Legislation Passes Ending Forced Arbitration of Sexual Harassment Claims
On March 3, 2022, President Biden signed the Ending Forced Arbitration of Sexual Assault and Sexual Harassment Act of 2021 (the “Act”) into law. Both the House of Representatives and the Senate passed the Act in February in a rare showing of bipartisanship. The Act prohibits enforcement of contract provisions that mandate third-party arbitration of workplace sexual harassment or assault claims. The Act was likely passed in a response to the #MeToo movement.
Many employers have implemented mandatory arbitration clauses in employee or other agreements that require both the employer and its employee to arbitrate most or all types of employment claims, including claims alleging sexual harassment. As a result of the Act, employees will have the ability to render these mandatory arbitration clauses unenforceable as it relates to “sexual assault disputes” or “sexual harassment disputes”.
The Act defines “sexual assault dispute’ as a “dispute involving a nonconsensual sexual act or sexual contact.” A “sexual harassment dispute” is defined as a dispute relating to any of the following conduct directed at an individual or group of individuals: (1) unwelcomed sexual advances; (2) unwanted physical contact that is sexual in nature, including assault; (3) unwanted sexual attention, including unwanted sexual comments and propositions for sexual activity; (4) conditioning professional, educational, consumer, health care, or long-term care benefits on sexual activity; or (5) retaliation for rejecting unwanted sexual attention.
If a dispute arises as to whether a particular claim qualifies as a “sexual assault dispute” or “sexual harassment dispute, the Act provides that a court, not an arbitrator, is to resolve such dispute, even if there is a contractual term to the contrary. The Act applies not only to federal claims under Title VII of the Civil Rights Act of 1964, but also to state and tribal law claims for sexual assault and/or harassment. Employees can also avoid class, collective, or multi-plaintiff action waivers in connection with sexual assault and/or harassment disputes.
The Act is effective immediately and applies to both previously executed arbitration agreements between employers and employees and future agreements, but the Act will only apply to new sexual assault or sexual harassment claims made after its effective date and not pending claims. It is important to note that the employee’s ability to render the mandatory arbitration clause as invalid is framed within the Act as an “election”. Therefore, it is likely that the employee resisting arbitration must affirmatively challenge the arbitration agreement, rather than the arbitration agreement being automatically unenforceable.
Notably, the Act will still permit employers to mandate arbitration related to employment claims related to discrimination, retaliation and wage and hour claims. However, many employees will bring multiple, claims against their employer such as a claim for sexual harassment along with a derivative claim of discrimination or other employment-related claims. Although courts have traditionally severed arbitrable claims from non-arbitrable claims under the Federal Arbitration Act in other circumstances, employees may look for ways to argue against such severance under the Act. It is unclear at this time how courts would address these interrelated claims. For instance, the sexual harassment claim could be litigated in court, but the discrimination claim could proceed in arbitration pursuant to a valid arbitration clause. In this instance, employers would need to determine whether to permit all claims to proceed to court or whether to split the claims into two forums. Alternatively, it could be determined that the sexual harassment claim, along with any other potentially unrelated claim be litigated in front of a court.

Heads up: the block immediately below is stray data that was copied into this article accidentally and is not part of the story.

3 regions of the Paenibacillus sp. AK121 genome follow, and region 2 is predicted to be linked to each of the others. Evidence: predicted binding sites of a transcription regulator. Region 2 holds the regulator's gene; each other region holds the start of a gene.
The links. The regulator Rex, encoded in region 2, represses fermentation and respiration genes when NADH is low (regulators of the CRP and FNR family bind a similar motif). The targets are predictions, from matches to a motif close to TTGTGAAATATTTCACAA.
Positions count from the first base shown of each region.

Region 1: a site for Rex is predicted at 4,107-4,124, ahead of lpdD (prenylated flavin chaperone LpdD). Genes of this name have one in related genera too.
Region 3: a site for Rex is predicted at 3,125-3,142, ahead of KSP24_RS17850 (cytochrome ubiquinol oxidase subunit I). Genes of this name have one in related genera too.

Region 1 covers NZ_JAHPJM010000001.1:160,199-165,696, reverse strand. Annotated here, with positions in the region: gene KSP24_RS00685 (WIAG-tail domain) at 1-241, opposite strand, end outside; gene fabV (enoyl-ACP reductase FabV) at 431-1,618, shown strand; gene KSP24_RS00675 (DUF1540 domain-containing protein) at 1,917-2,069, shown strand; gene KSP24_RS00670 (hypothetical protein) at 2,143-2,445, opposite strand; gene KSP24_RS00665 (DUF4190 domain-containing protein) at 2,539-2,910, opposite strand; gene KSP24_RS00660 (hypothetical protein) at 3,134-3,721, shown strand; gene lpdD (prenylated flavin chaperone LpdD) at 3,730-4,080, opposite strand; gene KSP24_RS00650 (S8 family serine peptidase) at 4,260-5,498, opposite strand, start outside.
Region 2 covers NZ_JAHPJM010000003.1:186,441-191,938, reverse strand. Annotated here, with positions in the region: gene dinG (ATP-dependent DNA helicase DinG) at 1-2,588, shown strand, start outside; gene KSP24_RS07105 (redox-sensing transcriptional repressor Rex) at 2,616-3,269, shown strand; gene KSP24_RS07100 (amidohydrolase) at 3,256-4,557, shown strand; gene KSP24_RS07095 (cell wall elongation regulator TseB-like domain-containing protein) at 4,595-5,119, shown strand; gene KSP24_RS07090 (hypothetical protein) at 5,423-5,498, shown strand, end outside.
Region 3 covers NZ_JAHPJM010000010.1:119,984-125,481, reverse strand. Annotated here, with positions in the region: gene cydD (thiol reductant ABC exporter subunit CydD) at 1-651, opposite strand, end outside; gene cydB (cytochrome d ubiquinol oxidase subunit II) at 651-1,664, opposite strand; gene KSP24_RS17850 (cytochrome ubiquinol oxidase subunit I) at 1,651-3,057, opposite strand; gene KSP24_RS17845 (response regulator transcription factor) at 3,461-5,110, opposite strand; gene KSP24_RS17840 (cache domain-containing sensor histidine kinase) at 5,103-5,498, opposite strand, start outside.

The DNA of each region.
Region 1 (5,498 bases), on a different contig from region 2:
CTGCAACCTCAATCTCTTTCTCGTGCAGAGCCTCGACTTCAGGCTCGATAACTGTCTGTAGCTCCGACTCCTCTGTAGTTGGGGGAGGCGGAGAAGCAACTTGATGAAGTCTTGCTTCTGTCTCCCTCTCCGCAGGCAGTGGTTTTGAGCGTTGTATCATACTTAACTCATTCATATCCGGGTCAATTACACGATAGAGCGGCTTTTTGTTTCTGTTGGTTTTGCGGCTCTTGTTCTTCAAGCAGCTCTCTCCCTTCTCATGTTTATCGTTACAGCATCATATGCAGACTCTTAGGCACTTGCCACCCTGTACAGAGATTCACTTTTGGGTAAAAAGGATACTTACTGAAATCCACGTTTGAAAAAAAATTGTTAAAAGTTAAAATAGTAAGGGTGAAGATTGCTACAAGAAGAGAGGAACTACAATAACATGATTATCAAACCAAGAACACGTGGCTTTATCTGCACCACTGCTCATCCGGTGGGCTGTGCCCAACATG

As a practical matter, the impact of the Act could have a seismic effect on employers. While mandatory arbitration clauses ensured that employee disputes were resolved through private arbitration, the Act will now allow employees to litigate sexual assault and sexual harassment matters in public. Employers may be confident that they will prevail in defending such claims, but will now need to analyze the risks between succeeding in their defense of the claim versus the adverse publicity it may receive going through a public trial.
Employers have made strides in preventing harassing behavior in the workplace but further preventative actions should always continue to be implemented. Such efforts include providing anti-harassment trainings, communicating the importance of compliance amongst all employees, creating and ensuring a process to investigate credible allegations and promptly addressing any instances of harassment that may arise. In addition, employers should work with counsel to ensure that employment documents referencing arbitration of these claims reflect the Act.